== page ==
Nolan Plantation | Morgan County, Georgia | c. 1850s, c. 1906
There was a time in this region of Georgia when cotton was king. When expansive plantations like this one still dotted the landscape in this area. And while many of them are gone now, this impressive example still stands. Impressive not only in stature and construction but in history due to its unique position in the timeline of our Nation’s history.
Beginning as a slave plantation and transitioning to a tenant-based farming system makes this place a unique example from its era. I hope sharing with you here will help us all to interpret more about what life might’ve been like then.
The Nolan Family Comes to Georgia
Thomas Nolan arrived in Madison County, Georgia sometime between 1820 and 1830 from South Carolina and began purchasing large tracts of land. In January of 1856, Thomas Nolan bought 600 acres in Morgan County and included in that purchase was an early 1800s I-home (pictured below), thought to have been originally built by the Barton Family around 1821, and then lived in by the Swift Family who sold the land to Nolan.
During the time he lived here, the plantation operated on enslaved labor that helped to make Thomas a prosperous man. The plantation, which spanned hundreds of acres, had its own cotton gin, mill, and blacksmith shop. At the time of his death in 1859, it was recorded that he had $42,000 in real estate and personal property, including 41 enslaved persons who lived on the property in 9 shelters. For perspective, at that time, most farms in Morgan County were valued between $2,500 and $5,000 and the average number of enslaved was between 15 and 20.
After Thomas’ death, members of the Nolan Family continued to live in this home, updating it with a full facade porch (now replaced) and an extended ell off the rear of the home where a kitchen was added. But a war was looming and the Nation was about to face an upheaval that brought freedom to millions and uncertainty to everyone.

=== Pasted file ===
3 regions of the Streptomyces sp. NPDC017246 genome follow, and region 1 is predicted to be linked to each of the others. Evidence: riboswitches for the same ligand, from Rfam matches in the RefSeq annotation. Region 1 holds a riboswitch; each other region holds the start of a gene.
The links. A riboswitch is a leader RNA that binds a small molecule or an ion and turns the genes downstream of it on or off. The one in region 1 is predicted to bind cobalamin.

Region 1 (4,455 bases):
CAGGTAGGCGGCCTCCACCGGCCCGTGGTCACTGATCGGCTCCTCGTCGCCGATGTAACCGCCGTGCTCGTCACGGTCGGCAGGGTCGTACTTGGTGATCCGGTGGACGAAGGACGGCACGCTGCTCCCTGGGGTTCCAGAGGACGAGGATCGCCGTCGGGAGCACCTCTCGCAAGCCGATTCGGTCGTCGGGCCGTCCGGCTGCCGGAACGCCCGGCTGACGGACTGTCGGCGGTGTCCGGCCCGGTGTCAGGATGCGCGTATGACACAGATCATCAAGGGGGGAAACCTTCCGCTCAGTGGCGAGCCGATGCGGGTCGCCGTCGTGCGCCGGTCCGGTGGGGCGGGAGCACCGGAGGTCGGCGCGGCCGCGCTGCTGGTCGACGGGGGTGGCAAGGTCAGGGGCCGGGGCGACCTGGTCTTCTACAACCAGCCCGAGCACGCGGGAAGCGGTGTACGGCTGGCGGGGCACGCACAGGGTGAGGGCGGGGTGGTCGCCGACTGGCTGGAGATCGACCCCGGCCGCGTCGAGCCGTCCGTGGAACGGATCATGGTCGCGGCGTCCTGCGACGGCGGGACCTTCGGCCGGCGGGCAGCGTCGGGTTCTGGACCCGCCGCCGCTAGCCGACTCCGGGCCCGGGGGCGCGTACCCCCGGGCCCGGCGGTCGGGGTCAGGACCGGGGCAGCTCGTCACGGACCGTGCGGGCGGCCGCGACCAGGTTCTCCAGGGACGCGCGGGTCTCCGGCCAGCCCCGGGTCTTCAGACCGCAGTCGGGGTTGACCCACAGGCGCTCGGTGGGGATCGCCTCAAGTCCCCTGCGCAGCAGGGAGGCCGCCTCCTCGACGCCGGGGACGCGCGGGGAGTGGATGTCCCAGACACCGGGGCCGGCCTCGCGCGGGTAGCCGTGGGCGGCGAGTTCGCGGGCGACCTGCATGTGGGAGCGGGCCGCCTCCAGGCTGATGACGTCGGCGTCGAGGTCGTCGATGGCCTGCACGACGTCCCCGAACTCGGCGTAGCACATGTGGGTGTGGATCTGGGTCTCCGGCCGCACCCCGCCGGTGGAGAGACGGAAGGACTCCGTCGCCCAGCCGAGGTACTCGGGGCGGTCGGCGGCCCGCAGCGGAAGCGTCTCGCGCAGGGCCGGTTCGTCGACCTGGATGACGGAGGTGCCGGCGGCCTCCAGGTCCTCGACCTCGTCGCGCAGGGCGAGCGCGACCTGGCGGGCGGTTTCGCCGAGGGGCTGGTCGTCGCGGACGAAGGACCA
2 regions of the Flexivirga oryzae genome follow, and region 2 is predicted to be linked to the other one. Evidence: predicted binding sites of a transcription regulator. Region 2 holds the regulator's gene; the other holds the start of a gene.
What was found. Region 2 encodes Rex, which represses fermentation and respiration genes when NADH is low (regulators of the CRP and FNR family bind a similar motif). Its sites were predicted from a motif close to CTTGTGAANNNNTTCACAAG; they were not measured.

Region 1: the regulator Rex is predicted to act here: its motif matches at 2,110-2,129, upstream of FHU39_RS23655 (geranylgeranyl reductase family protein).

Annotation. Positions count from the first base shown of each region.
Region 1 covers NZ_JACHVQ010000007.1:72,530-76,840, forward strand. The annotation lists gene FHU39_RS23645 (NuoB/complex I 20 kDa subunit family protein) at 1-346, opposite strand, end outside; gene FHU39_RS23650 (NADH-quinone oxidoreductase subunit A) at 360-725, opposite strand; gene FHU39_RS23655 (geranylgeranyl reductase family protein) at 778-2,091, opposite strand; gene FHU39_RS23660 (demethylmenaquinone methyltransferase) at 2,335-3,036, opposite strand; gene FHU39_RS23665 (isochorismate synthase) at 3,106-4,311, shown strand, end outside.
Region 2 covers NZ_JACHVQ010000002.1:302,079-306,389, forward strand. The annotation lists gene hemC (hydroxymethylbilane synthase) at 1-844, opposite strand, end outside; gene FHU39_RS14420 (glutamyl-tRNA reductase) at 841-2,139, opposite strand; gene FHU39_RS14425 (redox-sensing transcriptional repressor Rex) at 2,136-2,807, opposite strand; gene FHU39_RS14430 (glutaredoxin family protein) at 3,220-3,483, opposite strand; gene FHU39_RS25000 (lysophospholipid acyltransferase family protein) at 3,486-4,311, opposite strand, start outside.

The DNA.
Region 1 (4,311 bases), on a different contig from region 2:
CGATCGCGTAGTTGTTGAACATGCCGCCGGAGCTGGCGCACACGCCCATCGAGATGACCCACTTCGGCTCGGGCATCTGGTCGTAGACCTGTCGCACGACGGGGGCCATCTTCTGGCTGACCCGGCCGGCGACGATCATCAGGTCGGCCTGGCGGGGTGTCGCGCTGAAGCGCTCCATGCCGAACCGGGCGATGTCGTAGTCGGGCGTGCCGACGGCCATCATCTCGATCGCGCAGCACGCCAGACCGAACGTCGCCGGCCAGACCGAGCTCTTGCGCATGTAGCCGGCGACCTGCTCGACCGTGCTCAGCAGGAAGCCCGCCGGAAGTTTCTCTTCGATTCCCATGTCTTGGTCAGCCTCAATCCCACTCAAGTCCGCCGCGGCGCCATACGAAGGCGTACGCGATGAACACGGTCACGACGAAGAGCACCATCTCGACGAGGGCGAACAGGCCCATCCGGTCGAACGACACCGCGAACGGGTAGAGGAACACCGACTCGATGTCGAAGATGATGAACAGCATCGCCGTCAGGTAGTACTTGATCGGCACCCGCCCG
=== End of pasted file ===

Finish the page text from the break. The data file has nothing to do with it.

The Second Nolan Family Home
Despite the challenges that were faced across the region, the Nolan Family continued to prosper as evidenced by the second home that they built for themselves, on the same property, just down the road from their first home. Constructed between 1904-1906 by James Alonzo Nolan, grandson of Thomas, this 3,724 square foot Neoclassical mansion is one of the most impressive ‘farmhouses’ I’ve ever seen. The dramatic columns and 2 story porch must’ve made quite an impression to those who traveled the route that runs in front of the house.
The Sharecropping Era
The changes that must’ve been felt during this era are hard to understand nowadays but we can at least agree that things would shift drastically for some over the following years. And surely, Nolan Plantation wasn’t exempt from the changes that came with such a monumental shift but in many ways, things stayed much the same here too.
After the end of slave labor came to the South, many of the freedmen from this plantation stayed on to work as tenant farmers, signing contracts that kept them tied here. The Sharecropping Era had begun and just as many others did, a commissary and tenant homes were built here to accommodate the needs of the nearly 2,000-acre plantation.
Scattered around the surrounding area are other signs of the massive tenant farm that once operated here. Pictured below are a collection of the modest shelters that were once home to sharecroppers and their families. There is speculation that at least one of these cabins was initially used as housing for enslaved persons before the tenant farming era, but I haven’t been able to confirm that yet.
The Sharecropping Era Comes To An End
Thanks to the sharecropping system, the Nolan Family cotton farm continued to prosper here until the boll weevil came to the South. The boll weevil is a beetle from Central America that feeds on cotton buds and flowers. In the 1890s, the invasive species had made it to North American farms, and by the 1920s, had decimated cotton crops across the South. Many farmers tried their hands at new crops, but with their main crop no longer viable, it must’ve been difficult to keep a large farm afloat with land that was now much less productive.
The Abandoned Nolan Mansion Today
The Nolan Family continued to farm this land with peaches as their main crop until the 1970s when the operation shut down for good. A relative bought the property in 1977 but never moved in and the house has been empty ever since. In 2005-06, the home was used to film scenes for a television show so some effort was made to clean it up but by 2007, the windows had been boarded up to protect her from vandals and the elements.
Despite these protective measures, the home has been looted of many of its original fixtures and is marked up with graffiti and destruction on the interior walls. In 2015, the home was placed on the National Register of Historic Places and again on the 2020 Georgia Places in Peril list with hopes that something could be done to save her before it’s too late.